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Estonia's alcohol advertising debate

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28.02.2024 - In the heart of Estonia, a crucial debate unfolds, casting a spotlight on the intersection of public health and economic interests. The Ministry of Economics has proposed amendments to the Advertising Act, sparking widespread nationwide discourse. At the core of this debate lies the proposal to shift towards self-regulation in all advertising, including alcohol advertising. This move has drawn sharp criticism from public health advocates.

Enter the VTK (Preliminary Drafting Intention) — a document used in the legislative process to outline the intentions behind a bill before it is formally drafted. This document allows input and comments from other ministries, societal groups, and various stakeholders, facilitating a participatory approach to the legislative process. However, the process has been met with scepticism from different groups, particularly the Estonian Alcohol Policy Advocacy Coalition (ETAK).

In the proposed VTK, one recommended option for consideration is the concept of "full self-regulation." Under this model, the Advertising Act would retain only general principles, bans on advertising certain products and goods, and provisions mandatory due to EU directives. To implement this, an appropriate delegation norm must be added to the Advertising Act. This approach suggests a significant shift towards industry-led regulation, potentially transforming the landscape of alcohol advertising by minimizing government-imposed restrictions and emphasizing industry responsibility and self-governance.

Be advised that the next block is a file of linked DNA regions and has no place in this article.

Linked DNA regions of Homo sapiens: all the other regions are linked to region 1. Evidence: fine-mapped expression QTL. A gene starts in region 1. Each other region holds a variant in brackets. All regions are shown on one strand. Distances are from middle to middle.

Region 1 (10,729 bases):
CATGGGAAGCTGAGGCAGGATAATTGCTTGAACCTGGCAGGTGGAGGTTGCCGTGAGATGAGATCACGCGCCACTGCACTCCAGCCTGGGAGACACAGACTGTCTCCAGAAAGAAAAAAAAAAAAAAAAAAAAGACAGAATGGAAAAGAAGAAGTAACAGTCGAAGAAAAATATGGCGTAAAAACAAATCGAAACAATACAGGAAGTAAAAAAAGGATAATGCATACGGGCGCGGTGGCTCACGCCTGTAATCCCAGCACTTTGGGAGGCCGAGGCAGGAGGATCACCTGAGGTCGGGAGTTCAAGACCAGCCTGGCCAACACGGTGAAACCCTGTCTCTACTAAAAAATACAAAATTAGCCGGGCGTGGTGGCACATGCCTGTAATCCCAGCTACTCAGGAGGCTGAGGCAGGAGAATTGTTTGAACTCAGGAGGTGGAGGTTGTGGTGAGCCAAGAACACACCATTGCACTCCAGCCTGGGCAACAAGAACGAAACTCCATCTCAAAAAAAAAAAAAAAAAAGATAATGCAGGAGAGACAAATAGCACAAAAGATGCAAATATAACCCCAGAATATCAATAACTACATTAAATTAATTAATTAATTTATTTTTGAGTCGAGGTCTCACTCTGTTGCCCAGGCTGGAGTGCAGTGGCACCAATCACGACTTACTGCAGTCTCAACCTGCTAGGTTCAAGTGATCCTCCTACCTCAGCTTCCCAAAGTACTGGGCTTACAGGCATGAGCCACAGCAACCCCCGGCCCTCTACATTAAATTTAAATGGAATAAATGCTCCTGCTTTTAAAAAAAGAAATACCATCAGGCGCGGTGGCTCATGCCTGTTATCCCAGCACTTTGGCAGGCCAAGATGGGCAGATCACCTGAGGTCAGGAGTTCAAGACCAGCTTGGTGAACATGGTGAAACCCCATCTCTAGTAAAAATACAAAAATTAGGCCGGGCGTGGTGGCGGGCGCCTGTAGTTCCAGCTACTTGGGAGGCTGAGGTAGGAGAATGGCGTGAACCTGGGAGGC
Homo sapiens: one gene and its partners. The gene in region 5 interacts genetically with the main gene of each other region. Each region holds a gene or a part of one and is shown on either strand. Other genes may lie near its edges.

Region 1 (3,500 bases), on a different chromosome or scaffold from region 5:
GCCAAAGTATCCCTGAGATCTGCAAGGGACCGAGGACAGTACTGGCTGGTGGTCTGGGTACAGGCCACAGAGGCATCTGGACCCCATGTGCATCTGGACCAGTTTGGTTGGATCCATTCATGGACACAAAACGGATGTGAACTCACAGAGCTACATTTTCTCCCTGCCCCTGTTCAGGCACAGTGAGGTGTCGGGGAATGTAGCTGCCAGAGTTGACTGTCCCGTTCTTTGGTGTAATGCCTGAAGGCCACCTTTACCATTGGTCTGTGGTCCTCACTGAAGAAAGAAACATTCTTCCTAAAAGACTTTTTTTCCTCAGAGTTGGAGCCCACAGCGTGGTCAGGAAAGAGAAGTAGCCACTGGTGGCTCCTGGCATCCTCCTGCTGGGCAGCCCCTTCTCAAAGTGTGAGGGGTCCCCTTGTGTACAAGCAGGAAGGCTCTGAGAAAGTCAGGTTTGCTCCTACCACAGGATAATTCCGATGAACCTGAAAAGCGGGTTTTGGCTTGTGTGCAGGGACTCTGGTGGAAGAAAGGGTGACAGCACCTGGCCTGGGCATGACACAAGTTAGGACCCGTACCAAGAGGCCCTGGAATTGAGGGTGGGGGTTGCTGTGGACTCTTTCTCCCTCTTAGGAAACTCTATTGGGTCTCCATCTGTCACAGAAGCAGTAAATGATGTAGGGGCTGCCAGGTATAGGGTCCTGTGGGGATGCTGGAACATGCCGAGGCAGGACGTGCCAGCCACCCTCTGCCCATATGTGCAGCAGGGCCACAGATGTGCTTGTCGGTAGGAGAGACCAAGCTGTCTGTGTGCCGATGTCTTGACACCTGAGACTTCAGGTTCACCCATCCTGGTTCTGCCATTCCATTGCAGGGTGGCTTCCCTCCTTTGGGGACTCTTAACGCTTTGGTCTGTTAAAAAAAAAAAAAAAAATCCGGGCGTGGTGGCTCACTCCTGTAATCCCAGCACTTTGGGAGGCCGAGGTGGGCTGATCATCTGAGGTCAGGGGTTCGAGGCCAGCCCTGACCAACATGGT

ETAK, representing a broad alliance of NGOs such as the Estonian Medical Association, Union for Child Welfare, and Psychiatrists' Society, has emerged as a vocal critic of the proposed amendments. Armed with data and driven by a commitment to public health, ETAK challenges the premise of self-regulation, arguing that it could lead to increased alcohol consumption among vulnerable populations, particularly the youth. Their response to the VTK underscores a deep concern for the societal impacts of loosening advertising restrictions, advocating instead for policies that prioritize the well-being of Estonian society over industry profits and express support for a total ban on alcohol advertising.

This ongoing debate raises critical questions about the role of advertising in alcohol consumption and its broader societal impacts. Advocates for stricter regulation point to evidence linking exposure to alcohol advertising with increased drinking behaviours, underscoring the need for robust regulations that safeguard public health.

As Estonia navigates the complexities of alcohol policy amid proposed legislative changes, the situation underscores the problematic balance between health priorities and economic interests. The division of responsibilities between the Ministry of Economics, which oversees the Alcohol Act and Advertising Act in Estonia, and the Health Ministry, which handles broader alcohol policy, illustrates policy implementation challenges. This division can lead to conflicts, especially under different political leaderships, highlighting the need for a unified approach under the Health Ministry for effective policy execution. It's also important to consider the Finnish example in this context. Historically, Finland has managed alcohol policy under the Ministry of Health, emphasizing public health perspectives. However, the new Finnish government's goal to conduct an independent investigation into transferring alcohol policy regulation from the Ministry of Social Affairs and Health to the Ministry of Employment and the Economy signals a potential shift. This move could reflect broader trends in balancing public health concerns with economic and industry considerations in alcohol policy management.

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